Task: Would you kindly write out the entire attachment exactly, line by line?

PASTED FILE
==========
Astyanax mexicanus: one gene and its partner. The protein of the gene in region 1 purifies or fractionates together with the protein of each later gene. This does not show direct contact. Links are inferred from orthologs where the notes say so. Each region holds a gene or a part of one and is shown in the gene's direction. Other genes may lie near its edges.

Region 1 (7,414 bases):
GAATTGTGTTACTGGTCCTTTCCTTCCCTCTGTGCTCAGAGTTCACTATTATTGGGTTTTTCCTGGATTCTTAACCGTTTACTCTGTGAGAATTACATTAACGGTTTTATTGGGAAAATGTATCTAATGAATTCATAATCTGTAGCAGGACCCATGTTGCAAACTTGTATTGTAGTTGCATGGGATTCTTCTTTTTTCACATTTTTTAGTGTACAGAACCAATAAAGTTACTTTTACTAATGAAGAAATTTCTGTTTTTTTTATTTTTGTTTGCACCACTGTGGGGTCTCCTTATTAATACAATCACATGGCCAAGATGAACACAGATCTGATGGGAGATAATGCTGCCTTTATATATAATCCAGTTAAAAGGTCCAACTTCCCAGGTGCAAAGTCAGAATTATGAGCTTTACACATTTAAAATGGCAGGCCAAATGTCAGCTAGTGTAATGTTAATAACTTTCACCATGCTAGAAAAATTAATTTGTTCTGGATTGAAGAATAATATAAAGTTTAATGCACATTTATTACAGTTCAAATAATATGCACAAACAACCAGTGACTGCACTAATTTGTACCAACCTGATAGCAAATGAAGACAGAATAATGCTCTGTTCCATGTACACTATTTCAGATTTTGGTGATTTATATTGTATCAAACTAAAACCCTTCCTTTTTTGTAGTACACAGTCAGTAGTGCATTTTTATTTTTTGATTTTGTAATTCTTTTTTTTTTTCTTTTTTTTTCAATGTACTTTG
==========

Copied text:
Astyanax mexicanus: one gene and its partner. The protein of the gene in region 1 purifies or fractionates together with the protein of each later gene. This does not show direct contact. Links are inferred from orthologs where the notes say so. Each region holds a gene or a part of one and is shown in the gene's direction. Other genes may lie near its edges.

Region 1 (7,414 bases):
GAATTGTGTTACTGGTCCTTTCCTTCCCTCTGTGCTCAGAGTTCACTATTATTGGGTTTTTCCTGGATTCTTAACCGTTTACTCTGTGAGAATTACATTAACGGTTTTATTGGGAAAATGTATCTAATGAATTCATAATCTGTAGCAGGACCCATGTTGCAAACTTGTATTGTAGTTGCATGGGATTCTTCTTTTTTCACATTTTTTAGTGTACAGAACCAATAAAGTTACTTTTACTAATGAAGAAATTTCTGTTTTTTTTATTTTTGTTTGCACCACTGTGGGGTCTCCTTATTAATACAATCACATGGCCAAGATGAACACAGATCTGATGGGAGATAATGCTGCCTTTATATATAATCCAGTTAAAAGGTCCAACTTCCCAGGTGCAAAGTCAGAATTATGAGCTTTACACATTTAAAATGGCAGGCCAAATGTCAGCTAGTGTAATGTTAATAACTTTCACCATGCTAGAAAAATTAATTTGTTCTGGATTGAAGAATAATATAAAGTTTAATGCACATTTATTACAGTTCAAATAATATGCACAAACAACCAGTGACTGCACTAATTTGTACCAACCTGATAGCAAATGAAGACAGAATAATGCTCTGTTCCATGTACACTATTTCAGATTTTGGTGATTTATATTGTATCAAACTAAAACCCTTCCTTTTTTGTAGTACACAGTCAGTAGTGCATTTTTATTTTTTGATTTTGTAATTCTTTTTTTTTTTCTTTTTTTTTCAATGTACTTTG